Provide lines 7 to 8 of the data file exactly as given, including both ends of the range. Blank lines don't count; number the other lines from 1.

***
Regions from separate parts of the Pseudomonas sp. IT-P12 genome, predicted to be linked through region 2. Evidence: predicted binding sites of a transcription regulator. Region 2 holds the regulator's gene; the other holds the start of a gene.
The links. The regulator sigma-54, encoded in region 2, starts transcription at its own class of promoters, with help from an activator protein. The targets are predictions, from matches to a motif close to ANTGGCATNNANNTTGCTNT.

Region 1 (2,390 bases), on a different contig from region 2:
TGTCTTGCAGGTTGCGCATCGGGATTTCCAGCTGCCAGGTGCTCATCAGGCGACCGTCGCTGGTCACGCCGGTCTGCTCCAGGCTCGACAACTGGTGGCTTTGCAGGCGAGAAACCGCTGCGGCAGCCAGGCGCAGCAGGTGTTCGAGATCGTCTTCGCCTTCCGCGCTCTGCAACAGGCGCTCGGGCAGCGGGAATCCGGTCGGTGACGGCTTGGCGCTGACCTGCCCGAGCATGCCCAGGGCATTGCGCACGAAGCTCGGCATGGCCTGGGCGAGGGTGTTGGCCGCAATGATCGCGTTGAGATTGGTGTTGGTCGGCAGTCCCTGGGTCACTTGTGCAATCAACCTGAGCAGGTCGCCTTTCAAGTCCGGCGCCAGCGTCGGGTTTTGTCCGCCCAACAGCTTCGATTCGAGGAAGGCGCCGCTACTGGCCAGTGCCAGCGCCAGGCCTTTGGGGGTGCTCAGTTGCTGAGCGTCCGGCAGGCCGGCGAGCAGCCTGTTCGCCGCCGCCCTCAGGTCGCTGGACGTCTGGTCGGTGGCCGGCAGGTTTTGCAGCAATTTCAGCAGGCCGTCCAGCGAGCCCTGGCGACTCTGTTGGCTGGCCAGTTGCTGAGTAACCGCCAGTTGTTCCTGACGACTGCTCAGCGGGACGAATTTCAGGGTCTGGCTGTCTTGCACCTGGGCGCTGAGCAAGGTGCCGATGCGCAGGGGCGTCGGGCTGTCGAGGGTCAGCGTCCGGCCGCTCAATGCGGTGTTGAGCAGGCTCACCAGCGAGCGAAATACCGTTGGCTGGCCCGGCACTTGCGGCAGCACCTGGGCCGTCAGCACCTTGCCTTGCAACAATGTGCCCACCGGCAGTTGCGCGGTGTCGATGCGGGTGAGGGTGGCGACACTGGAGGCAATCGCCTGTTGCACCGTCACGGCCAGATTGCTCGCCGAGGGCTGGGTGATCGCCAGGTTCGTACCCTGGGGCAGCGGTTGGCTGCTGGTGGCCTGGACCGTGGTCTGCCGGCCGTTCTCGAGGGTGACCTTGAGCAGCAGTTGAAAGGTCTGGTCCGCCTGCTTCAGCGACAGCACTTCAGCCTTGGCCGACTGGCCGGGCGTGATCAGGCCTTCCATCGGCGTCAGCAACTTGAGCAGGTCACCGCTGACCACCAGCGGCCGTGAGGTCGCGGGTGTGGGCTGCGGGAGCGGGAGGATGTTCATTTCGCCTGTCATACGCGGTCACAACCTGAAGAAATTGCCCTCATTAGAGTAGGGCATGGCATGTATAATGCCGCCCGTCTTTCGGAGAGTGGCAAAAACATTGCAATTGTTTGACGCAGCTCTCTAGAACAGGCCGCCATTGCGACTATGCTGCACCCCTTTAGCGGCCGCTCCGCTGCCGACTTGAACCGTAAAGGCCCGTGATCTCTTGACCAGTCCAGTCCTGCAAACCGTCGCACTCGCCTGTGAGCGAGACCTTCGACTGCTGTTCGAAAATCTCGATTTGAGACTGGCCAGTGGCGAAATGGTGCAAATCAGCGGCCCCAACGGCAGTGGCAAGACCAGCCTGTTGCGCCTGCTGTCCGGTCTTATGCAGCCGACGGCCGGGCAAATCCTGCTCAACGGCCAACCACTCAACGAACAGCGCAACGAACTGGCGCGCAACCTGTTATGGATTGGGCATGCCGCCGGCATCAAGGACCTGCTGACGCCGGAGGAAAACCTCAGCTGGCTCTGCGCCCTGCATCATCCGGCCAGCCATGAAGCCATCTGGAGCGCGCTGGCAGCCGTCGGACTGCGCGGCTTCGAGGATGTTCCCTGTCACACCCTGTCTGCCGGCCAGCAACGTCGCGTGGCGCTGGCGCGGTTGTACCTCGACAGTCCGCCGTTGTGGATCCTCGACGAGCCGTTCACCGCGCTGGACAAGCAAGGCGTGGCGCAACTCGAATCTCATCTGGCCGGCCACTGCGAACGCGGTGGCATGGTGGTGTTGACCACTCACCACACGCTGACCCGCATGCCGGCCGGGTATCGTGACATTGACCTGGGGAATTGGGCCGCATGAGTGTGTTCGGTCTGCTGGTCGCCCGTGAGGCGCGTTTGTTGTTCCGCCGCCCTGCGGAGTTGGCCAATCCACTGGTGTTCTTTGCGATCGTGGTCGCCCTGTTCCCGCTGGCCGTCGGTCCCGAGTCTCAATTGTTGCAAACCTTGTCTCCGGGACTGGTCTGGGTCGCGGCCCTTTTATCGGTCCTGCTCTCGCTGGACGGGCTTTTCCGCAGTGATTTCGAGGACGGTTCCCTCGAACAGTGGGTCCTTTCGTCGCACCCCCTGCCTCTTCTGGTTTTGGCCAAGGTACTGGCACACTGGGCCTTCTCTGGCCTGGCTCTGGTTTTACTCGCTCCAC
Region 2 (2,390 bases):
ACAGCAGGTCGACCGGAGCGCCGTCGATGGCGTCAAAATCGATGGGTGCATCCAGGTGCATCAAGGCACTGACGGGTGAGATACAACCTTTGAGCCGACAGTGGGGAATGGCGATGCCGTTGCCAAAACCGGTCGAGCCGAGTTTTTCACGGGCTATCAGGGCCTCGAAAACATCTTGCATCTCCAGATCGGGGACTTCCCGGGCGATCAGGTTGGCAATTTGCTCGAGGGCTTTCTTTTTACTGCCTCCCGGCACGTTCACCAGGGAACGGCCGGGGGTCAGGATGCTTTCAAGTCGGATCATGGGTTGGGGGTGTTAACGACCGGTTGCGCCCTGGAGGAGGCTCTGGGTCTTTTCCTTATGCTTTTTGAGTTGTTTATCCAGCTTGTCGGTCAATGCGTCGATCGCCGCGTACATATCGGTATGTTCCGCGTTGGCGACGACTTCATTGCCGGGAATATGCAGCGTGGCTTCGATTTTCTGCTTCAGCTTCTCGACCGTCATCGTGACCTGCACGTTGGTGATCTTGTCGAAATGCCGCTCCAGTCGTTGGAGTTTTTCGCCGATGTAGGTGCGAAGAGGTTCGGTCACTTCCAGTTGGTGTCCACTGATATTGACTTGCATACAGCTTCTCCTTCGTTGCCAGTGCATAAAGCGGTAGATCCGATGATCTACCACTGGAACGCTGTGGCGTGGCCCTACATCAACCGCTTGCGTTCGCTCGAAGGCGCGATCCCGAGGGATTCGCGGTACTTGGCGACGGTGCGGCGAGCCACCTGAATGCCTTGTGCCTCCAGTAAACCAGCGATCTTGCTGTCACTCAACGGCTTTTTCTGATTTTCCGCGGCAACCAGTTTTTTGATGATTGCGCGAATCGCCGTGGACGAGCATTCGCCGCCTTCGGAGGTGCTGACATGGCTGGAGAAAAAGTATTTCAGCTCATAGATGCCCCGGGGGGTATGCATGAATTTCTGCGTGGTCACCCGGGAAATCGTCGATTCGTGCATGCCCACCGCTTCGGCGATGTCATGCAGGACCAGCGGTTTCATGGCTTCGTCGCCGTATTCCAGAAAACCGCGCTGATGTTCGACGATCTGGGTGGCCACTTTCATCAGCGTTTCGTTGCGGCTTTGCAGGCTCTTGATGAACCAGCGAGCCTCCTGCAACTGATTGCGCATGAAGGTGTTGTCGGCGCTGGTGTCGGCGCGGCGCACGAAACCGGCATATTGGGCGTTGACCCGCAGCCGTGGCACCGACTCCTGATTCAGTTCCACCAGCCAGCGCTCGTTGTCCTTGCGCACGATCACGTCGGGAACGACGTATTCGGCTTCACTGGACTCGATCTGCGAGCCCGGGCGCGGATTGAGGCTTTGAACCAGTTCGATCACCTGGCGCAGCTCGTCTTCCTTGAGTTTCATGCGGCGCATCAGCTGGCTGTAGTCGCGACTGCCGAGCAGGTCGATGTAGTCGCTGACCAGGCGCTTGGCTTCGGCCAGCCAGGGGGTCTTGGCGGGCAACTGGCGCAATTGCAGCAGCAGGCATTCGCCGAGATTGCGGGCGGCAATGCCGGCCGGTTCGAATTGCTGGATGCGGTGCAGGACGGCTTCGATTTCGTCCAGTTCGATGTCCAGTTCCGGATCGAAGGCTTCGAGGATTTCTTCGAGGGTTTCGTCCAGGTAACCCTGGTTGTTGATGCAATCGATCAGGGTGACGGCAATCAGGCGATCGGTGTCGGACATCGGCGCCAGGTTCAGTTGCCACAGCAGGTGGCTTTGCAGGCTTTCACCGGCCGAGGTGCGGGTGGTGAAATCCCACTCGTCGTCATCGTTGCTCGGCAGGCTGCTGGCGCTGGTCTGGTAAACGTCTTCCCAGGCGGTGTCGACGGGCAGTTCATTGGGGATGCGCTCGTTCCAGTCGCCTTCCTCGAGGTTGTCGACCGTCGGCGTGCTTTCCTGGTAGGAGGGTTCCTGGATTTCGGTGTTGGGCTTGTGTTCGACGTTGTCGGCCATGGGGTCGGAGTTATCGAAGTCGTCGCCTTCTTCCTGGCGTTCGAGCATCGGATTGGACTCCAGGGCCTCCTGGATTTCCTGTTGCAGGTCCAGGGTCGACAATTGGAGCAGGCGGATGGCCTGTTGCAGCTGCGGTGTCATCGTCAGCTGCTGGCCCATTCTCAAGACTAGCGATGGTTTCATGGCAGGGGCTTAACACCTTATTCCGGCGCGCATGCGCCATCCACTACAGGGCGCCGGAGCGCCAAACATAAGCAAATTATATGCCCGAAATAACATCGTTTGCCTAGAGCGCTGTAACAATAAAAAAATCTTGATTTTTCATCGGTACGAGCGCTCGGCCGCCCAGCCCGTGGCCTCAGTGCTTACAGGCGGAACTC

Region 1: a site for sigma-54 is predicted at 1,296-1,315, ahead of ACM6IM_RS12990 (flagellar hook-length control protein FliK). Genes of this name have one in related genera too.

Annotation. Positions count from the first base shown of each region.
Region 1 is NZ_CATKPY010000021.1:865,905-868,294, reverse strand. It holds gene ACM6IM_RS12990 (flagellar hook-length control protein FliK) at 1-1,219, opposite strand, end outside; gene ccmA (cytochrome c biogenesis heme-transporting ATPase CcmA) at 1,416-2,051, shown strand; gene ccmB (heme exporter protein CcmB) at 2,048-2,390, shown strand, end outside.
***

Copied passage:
Region 1: a site for sigma-54 is predicted at 1,296-1,315, ahead of ACM6IM_RS12990 (flagellar hook-length control protein FliK). Genes of this name have one in related genera too.

Annotation. Positions count from the first base shown of each region.